At work we currently have 2 separate networks, 1 for our phones (192.168.2.x) and 1 for the computers (192.168.1.x) that share 1 router (Draytek 2820) for internet access. We have a typical small business network with all of the computers connected to a switch, the DSL router connected to the switch, and the DSL router acting as DNS server and gateway. The phones are connected to a separate switch, the LAN interface on the PBX (an Epygi Quadro 6L) is connected to the switch and the WAN interface is connected to the DSL router.

Because of some minor problems we've been having I thought it might be a good idea to have a separate DSL tail for data, so in the case of the voice DSL tail going down it doesn't mean that we can't access email as well. If we go down this path it means that the voice DSL tail only gives us access to the SIP servers our calls go through.

We are currently sent emails when a voicemail is left (the PBX does this) but obviously if the PBX can't access our (external) mail server anymore then that's going to be a bit of a problem.

What would be the best way of re-arranging the networks so that we could have separate DSL tails for data and voice but still be able to receive email notification of voicemails? I'm open to anything - setting up a proper router/gateway type server, hosting mail internally, separate networks by VLAN etc.



Not an answer to your entire question, but if one of the reasons you want to get two DSL connections is for redundancy in case one network goes down, make sure that they're not both with the same provider, because if one link goes down, if the other is with the same provider, chances are it will too.

(although if it's DSL and they're both connected to the same local exchange, chances are they'll both go down anyway)

  • That's what I was thinking. We had a 24 hr outage last week that wouldn't have been so bad had we been able to access email. – Mark Jun 26 '09 at 3:44

I'm assuming by "DSL Tail" You mean you would be bringing in a second DSL line with it's own router.

The easiest way to do this would be to setup VLANing or get a second switch then put one of the routers in both networks and setup a static route from the Voice network to the data network for your external email servers.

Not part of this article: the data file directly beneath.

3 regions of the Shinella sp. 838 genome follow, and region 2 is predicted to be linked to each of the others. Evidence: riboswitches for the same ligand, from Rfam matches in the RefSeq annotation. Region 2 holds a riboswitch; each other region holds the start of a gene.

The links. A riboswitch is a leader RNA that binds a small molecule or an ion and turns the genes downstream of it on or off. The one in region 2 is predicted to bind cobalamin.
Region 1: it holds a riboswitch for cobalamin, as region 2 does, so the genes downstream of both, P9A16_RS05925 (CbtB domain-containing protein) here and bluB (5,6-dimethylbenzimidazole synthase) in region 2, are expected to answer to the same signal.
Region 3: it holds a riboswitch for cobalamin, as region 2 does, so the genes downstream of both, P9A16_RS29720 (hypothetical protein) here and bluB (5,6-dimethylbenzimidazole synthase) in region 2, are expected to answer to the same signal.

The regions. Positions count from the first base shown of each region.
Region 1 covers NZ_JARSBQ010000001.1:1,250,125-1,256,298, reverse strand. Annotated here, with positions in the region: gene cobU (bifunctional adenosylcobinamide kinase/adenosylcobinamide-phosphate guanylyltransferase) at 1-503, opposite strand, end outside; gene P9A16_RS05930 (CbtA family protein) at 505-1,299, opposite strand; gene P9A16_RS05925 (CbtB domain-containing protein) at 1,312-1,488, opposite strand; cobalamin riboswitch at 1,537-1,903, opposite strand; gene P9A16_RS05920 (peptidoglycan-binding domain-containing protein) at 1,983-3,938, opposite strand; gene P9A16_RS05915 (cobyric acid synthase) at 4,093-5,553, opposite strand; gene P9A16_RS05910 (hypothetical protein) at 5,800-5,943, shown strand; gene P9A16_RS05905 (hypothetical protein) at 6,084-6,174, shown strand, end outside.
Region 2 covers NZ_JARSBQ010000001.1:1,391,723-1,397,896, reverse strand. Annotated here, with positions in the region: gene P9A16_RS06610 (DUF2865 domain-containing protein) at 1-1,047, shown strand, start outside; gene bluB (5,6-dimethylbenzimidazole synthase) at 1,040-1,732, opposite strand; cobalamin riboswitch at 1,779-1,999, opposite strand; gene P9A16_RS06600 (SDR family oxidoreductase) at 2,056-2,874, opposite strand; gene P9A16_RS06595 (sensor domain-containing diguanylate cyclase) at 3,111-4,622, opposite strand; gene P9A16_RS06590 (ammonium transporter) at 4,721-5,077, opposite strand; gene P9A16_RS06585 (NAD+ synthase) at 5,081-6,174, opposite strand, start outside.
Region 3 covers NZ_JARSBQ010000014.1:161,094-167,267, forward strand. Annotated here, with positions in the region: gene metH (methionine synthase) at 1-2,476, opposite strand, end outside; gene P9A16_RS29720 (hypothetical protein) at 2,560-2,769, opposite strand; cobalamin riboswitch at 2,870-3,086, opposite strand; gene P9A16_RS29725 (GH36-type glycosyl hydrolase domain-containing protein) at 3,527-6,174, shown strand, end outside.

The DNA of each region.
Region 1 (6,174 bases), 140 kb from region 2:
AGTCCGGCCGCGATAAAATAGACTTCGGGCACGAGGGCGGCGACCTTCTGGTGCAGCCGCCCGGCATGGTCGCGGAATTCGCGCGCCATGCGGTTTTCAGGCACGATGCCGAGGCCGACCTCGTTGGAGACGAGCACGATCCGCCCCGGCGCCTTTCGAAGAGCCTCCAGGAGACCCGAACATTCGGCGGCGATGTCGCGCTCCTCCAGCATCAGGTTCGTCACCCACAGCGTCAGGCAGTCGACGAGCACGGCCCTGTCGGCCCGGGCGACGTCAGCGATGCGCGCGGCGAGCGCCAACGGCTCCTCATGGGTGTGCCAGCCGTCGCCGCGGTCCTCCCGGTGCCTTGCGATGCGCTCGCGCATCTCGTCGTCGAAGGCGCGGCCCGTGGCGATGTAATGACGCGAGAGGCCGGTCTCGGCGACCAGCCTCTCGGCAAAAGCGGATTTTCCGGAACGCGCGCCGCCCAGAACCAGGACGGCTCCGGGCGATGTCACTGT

So as an example with your data router being the one with a leg in each network:
DataRouter would have and
PhoneRouter would just have
Then setup a static route on PhoneRouter for your Mail server IP to

You could also check with your provider for thier IP scope and route the whole network to

If your sip provider and mail provider are the same you could run into connectivity issue with the whole scope approach.


Just had another thought. If you can swing the budget, you could get something like a cisco 2801 router with 2 ADSL HWIC (HWIC-1ADSL as an example)

That way you wouldn't need to reconfigure your network, you could set the data connection as your default route and then put a static route in for your SIP traffic towards your SIP trunk.

One other thought would be ... you might not need to do anything as your DSL for your sip provider is just another internet connection right? There is nothing special besides you are sending sip traffic over it. So you wouldn't really have to do anything if that is the case because you would have an internet connection for your PBX to talk to your hosting provider on.

  • Does that mean the data router will need something like a separate LAN interface so it can be connection to both networks? – Mark Jun 26 '09 at 4:06
  • Yep, on one of the two routers you will need 2 lan interfaces in my example it would be data, but you could reverse the setup and have 2 on the phone router - although the static route would stay there. – Zypher Jun 26 '09 at 4:48

I don't know if I get you correctly, but if you are going to have 2 separate DSL links, one for voice and one for data, you'll still have "half a problem" if one of them is down - either you have no data (email etc), or you have no phones.

I would go with Zypher's suggestion to get a router with 2 uplinks - either DSLs or ethernet & use DSL modems. This way, you should at least be able to use the second link as a backup (so you can have a fast link as primary and a cheap and slow one for backup) and probably also do some prioritizing/traffic shaping if you are concerned about that.

Actually, I just looked at the Draytek 2820 product page and it seems to have a second WAN port and is able to do load balancing and backup. So maybe you could just get a second DSL connection & DSL modem and that's all you need? According to that page, the box is even able to use a 3G USB stick as backup, so if you have decent coverage, you might think about that. Makes a good backup link for those cases where all cables are cut by some idiot digging the ground.

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